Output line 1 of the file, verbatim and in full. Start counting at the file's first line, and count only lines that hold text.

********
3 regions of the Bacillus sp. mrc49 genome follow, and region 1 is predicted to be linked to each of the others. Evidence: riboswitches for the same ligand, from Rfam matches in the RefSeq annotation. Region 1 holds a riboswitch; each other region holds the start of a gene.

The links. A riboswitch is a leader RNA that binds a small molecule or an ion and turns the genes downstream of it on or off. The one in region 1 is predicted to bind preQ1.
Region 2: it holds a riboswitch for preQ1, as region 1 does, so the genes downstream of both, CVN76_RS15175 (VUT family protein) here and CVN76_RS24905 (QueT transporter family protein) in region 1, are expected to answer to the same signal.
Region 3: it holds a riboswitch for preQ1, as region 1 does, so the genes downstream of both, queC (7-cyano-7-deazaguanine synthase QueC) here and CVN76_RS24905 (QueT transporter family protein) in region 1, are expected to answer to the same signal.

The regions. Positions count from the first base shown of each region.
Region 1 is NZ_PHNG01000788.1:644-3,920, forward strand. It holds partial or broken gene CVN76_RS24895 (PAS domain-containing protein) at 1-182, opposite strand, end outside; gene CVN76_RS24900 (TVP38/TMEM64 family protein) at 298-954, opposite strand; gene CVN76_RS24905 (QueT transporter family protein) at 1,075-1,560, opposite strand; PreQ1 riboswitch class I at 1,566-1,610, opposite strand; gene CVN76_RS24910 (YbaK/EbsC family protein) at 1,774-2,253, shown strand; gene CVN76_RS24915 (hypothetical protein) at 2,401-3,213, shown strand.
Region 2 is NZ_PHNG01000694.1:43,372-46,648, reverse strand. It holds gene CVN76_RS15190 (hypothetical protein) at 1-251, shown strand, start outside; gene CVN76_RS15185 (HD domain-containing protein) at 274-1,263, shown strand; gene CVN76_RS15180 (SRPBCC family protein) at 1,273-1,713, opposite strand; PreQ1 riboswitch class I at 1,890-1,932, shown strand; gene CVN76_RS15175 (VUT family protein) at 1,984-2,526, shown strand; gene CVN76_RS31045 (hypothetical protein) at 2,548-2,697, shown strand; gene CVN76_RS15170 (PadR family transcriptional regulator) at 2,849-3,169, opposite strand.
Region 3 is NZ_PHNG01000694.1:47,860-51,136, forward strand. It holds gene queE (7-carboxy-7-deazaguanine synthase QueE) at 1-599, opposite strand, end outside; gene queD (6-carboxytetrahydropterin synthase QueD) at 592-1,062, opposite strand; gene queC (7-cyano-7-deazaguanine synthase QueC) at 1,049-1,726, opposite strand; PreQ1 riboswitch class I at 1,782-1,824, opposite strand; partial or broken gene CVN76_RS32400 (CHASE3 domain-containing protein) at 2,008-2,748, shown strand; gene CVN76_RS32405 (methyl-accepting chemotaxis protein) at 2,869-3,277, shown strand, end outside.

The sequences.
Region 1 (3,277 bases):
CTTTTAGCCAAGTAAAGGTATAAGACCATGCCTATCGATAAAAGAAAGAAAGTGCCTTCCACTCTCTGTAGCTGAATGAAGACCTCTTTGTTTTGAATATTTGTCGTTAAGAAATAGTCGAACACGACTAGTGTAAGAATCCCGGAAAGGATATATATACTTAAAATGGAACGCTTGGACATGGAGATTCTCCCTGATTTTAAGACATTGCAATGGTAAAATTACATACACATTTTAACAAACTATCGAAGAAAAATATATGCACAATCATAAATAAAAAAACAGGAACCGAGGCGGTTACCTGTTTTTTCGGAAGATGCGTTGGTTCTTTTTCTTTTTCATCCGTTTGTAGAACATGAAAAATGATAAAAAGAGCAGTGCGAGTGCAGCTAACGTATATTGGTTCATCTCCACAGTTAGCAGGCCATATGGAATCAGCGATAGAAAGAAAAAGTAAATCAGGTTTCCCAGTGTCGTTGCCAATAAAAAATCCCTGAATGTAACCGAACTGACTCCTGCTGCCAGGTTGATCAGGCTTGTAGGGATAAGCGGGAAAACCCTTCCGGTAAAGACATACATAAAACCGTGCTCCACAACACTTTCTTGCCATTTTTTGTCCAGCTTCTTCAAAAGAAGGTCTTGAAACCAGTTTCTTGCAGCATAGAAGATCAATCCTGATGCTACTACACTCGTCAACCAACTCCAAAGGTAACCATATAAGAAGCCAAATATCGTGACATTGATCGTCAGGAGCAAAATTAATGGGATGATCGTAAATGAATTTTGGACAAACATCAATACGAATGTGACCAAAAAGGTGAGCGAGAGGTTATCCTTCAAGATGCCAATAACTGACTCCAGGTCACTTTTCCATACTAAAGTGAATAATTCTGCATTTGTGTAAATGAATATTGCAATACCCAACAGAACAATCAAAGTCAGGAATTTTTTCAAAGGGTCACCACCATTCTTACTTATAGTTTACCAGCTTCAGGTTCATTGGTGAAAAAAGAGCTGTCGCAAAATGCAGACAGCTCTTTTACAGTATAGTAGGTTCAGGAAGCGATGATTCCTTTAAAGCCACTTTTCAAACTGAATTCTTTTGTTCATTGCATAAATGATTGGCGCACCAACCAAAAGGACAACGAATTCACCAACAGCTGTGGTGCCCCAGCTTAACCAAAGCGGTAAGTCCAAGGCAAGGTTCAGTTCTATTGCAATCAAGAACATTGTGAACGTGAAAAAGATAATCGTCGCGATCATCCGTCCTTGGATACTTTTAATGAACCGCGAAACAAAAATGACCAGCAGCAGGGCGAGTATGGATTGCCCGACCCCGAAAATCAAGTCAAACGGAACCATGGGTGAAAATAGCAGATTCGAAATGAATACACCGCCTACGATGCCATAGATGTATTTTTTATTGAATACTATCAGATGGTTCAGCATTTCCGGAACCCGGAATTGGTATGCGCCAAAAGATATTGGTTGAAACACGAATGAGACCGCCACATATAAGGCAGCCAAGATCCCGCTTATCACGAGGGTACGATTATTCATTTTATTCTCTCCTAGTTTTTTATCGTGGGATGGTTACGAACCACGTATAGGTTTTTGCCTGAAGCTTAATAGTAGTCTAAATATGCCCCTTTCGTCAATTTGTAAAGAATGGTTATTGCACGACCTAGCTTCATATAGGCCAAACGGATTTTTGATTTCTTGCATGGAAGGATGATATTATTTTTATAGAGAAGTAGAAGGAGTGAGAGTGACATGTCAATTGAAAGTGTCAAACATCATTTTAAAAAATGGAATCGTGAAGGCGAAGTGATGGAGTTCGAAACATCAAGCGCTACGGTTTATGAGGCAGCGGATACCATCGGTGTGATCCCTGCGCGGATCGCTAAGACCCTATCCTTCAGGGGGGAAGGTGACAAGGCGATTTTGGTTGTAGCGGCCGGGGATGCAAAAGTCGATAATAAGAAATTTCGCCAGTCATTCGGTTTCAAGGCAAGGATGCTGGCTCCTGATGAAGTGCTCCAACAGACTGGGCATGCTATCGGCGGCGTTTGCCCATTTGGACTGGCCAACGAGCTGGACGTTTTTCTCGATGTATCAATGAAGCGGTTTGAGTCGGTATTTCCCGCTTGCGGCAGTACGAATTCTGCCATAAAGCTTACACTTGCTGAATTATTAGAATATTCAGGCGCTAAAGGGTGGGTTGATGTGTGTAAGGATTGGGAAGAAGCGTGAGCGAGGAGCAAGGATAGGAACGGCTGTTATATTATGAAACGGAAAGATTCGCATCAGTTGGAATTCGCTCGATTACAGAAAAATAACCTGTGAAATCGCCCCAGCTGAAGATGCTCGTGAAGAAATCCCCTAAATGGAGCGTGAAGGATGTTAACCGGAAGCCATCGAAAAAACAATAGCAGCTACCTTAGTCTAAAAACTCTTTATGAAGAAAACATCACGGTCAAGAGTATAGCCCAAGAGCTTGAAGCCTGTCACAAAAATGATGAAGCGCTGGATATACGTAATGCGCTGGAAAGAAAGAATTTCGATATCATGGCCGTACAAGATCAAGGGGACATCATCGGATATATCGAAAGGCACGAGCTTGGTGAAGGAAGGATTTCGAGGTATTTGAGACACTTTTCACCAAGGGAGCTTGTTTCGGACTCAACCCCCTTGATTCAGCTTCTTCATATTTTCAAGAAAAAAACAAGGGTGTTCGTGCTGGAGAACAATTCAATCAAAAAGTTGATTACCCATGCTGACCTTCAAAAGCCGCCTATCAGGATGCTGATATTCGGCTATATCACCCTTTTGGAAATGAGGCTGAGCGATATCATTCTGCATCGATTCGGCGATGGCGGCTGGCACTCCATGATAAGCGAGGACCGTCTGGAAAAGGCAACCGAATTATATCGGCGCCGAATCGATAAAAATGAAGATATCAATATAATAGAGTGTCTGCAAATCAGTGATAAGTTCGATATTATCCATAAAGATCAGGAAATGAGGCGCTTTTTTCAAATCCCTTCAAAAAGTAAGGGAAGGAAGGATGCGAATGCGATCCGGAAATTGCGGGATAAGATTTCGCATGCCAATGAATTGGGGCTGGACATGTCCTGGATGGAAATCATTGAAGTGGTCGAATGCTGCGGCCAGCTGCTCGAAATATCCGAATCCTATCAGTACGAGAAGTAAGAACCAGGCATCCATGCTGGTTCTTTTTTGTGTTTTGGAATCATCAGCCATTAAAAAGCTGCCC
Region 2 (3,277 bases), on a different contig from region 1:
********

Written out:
3 regions of the Bacillus sp. mrc49 genome follow, and region 1 is predicted to be linked to each of the others. Evidence: riboswitches for the same ligand, from Rfam matches in the RefSeq annotation. Region 1 holds a riboswitch; each other region holds the start of a gene.